chr1    60       80
chr1    12       40
chr1    41       45
chr1     20      45
chr1     48      80
chr1    4   60
chr2    2   40
chr3    4   90
chr1    5   40
chr2    1   30
chr1    6   20
chr4    9   100
chr1    2   20
chr2    2   90
chr1    6   20
chr4    4   30
chr2    4   90
chr3    3   90
chr2    4   90
chr4    3   90
chr2    4   30

It produced this output.

chr1 2-3        count: 1
chr1 100-500    count: 1
chr1 4          count: 2
chr1 51-59      count: 2
chr1 61-80      count: 2
chr1 5          count: 3
chr1 46-47      count: 3
chr1 60         count: 3
chr1 48-50      count: 4
chr1 6-9        count: 5
chr1 21-24      count: 5
chr1 41-45      count: 5
chr1 10-11      count: 6
chr1 25-40      count: 6
chr1 12-19      count: 7
chr1 20         count: 8

chr2 1          count: 1
chr2 2-3        count: 3
chr2 41-90      count: 3
chr2 31-40      count: 4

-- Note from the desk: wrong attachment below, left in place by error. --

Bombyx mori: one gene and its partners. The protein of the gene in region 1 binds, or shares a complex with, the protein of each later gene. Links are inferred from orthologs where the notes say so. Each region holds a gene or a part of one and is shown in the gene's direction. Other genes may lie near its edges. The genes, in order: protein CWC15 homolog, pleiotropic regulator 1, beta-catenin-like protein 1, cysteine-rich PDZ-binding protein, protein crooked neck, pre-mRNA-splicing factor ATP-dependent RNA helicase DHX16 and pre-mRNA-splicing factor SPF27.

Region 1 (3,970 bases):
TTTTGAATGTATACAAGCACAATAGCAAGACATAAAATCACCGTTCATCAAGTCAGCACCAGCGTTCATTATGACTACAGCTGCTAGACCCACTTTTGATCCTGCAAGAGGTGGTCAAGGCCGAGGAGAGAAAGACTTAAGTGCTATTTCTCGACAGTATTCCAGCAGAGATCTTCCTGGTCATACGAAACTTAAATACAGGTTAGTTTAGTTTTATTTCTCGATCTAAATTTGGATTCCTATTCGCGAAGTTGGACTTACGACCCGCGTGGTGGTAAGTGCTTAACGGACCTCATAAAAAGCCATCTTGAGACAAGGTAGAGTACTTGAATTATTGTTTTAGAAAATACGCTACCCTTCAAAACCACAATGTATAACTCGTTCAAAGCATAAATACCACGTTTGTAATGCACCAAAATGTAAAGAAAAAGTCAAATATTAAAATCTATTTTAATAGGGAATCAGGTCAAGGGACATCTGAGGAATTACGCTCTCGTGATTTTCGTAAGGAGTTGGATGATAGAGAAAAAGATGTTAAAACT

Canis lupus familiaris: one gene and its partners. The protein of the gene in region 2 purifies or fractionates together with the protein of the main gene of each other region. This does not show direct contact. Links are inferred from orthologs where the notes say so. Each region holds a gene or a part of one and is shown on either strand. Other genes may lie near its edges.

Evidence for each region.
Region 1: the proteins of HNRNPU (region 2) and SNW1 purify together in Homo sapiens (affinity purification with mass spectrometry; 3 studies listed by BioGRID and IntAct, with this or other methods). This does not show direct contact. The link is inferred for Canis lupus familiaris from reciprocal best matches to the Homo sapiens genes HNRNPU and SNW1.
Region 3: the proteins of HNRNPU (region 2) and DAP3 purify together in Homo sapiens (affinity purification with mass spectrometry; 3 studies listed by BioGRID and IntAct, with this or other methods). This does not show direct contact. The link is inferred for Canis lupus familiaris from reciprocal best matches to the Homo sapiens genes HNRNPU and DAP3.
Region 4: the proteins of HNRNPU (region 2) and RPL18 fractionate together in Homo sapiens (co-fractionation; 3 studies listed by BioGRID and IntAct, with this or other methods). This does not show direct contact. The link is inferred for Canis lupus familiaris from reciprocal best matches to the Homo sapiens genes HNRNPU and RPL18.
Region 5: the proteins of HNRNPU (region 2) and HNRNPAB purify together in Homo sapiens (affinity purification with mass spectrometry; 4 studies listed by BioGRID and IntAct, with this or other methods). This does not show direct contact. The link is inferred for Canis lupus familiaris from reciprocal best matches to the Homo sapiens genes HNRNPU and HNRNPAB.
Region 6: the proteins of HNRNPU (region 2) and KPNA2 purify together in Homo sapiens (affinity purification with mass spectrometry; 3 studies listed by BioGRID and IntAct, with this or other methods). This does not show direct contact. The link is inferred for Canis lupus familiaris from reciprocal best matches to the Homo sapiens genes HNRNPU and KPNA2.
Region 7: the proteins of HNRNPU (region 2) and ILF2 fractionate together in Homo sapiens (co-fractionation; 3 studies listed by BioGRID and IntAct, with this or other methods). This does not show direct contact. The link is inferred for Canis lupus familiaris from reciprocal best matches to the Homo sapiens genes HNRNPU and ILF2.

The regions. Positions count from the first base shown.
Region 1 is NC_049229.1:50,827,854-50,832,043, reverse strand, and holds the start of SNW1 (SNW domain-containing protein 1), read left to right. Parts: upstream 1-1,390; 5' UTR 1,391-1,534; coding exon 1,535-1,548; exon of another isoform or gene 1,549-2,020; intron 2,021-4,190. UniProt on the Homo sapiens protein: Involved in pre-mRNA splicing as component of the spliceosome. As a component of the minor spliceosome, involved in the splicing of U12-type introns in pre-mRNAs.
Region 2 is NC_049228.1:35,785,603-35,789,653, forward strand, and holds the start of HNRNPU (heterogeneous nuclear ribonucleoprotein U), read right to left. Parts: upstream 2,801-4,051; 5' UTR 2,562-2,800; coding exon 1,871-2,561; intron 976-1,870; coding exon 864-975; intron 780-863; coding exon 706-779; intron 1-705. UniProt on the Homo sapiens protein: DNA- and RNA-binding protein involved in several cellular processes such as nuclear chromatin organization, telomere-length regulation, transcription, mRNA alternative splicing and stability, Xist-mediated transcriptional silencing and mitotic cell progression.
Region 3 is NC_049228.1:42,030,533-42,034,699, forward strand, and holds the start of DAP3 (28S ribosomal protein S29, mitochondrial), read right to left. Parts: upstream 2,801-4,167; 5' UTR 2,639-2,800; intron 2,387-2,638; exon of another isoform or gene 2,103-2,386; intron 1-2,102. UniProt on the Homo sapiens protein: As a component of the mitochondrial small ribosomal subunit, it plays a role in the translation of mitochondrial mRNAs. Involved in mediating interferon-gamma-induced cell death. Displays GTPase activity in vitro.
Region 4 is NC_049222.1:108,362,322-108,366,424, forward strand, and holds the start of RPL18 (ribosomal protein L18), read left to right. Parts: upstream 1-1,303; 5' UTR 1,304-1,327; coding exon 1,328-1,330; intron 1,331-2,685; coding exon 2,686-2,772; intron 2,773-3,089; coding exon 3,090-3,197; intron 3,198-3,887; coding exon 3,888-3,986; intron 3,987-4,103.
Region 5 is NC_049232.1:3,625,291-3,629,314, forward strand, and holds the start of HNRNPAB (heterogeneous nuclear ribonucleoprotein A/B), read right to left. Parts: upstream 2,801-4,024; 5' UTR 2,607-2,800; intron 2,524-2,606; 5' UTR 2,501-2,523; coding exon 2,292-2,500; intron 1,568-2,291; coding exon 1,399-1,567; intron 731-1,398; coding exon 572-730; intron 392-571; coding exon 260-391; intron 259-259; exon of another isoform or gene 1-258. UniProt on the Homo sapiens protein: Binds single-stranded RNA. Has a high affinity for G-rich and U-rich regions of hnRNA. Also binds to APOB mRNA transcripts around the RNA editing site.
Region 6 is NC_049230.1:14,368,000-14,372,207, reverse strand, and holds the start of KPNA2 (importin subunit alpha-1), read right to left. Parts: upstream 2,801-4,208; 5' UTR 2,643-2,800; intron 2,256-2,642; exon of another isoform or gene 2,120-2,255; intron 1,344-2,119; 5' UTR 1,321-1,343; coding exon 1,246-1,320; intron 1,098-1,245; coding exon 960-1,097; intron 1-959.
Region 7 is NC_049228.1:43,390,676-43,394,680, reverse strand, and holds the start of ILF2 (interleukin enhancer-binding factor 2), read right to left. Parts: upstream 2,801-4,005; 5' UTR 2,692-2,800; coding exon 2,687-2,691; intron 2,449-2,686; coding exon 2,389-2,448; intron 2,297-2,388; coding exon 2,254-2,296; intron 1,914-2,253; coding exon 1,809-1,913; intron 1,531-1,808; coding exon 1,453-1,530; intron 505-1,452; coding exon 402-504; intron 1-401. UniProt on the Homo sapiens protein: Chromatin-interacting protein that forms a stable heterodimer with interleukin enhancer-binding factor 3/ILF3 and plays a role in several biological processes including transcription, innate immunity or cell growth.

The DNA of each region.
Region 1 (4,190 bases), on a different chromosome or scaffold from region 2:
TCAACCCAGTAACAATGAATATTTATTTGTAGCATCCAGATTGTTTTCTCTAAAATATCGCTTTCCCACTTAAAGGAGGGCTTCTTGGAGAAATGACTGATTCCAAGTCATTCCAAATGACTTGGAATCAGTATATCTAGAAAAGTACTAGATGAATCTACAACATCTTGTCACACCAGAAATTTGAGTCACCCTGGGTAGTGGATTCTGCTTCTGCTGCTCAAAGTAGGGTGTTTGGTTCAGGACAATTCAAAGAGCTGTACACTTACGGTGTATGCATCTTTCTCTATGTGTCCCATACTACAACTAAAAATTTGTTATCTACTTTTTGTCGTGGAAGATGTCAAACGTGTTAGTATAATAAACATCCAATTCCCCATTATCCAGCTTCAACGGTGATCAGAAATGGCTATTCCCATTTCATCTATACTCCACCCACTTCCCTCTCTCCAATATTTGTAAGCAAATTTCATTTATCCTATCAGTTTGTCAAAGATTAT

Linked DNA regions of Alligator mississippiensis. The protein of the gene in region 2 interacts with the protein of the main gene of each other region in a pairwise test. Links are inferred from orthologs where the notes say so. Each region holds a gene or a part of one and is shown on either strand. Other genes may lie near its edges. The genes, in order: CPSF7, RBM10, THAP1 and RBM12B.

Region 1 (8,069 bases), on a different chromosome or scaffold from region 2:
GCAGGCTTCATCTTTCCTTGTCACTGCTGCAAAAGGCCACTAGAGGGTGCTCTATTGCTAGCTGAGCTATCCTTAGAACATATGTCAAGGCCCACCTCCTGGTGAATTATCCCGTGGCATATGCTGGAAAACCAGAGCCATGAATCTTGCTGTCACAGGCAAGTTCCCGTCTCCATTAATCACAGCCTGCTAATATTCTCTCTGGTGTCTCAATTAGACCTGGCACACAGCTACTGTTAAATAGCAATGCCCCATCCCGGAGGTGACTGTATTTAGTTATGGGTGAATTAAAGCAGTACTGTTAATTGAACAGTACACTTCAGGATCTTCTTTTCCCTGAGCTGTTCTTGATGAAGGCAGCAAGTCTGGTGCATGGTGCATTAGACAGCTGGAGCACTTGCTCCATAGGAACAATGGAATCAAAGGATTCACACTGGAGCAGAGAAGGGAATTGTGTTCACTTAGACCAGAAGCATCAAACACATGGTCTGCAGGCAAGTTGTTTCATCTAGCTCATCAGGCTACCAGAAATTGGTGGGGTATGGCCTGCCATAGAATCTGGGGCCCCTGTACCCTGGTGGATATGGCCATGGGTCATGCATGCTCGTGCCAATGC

chr2 4-30       count: 6

chr3 3          count: 1
chr3 4-90       count: 2

chr4 3          count: 1
chr4 91-100     count: 1
chr4 4-8        count: 2
chr4 31-90      count: 2
chr4 9-30       count: 3

Update: I'll try to explain. The %counts hash is created anew for each chromosome from the outer loop. The keys are the counts of each numbered position, say number 42 was seen 5 times. The value for each count is an anonymous array that has all numbers that were seen 5 times.

Set::IntSpan is used to create ranges, (6-8, 21-24, 41-45), from the anonymous array, (which has 6,7,8,21,22,23,24,41,42,43,44,45 as elements in the anon array). The line for my $run ($set->sets), gets each run list for numbers seen 5 times, (6-8, 21-24, 41-45) and then prints them. You can look at the documentation for Set::IntSpan although it doesn't provide many helpful examples, and I've not been able to find any other good examples by net search, sorry. But basically, you feed Set::IntSpan ranges of numbers and it can give you the condensed subsets, (6-8, 21-24, etc), or each individual number in a set depending on the Set::IntSpan method you use to access the data held by a IntSpan object.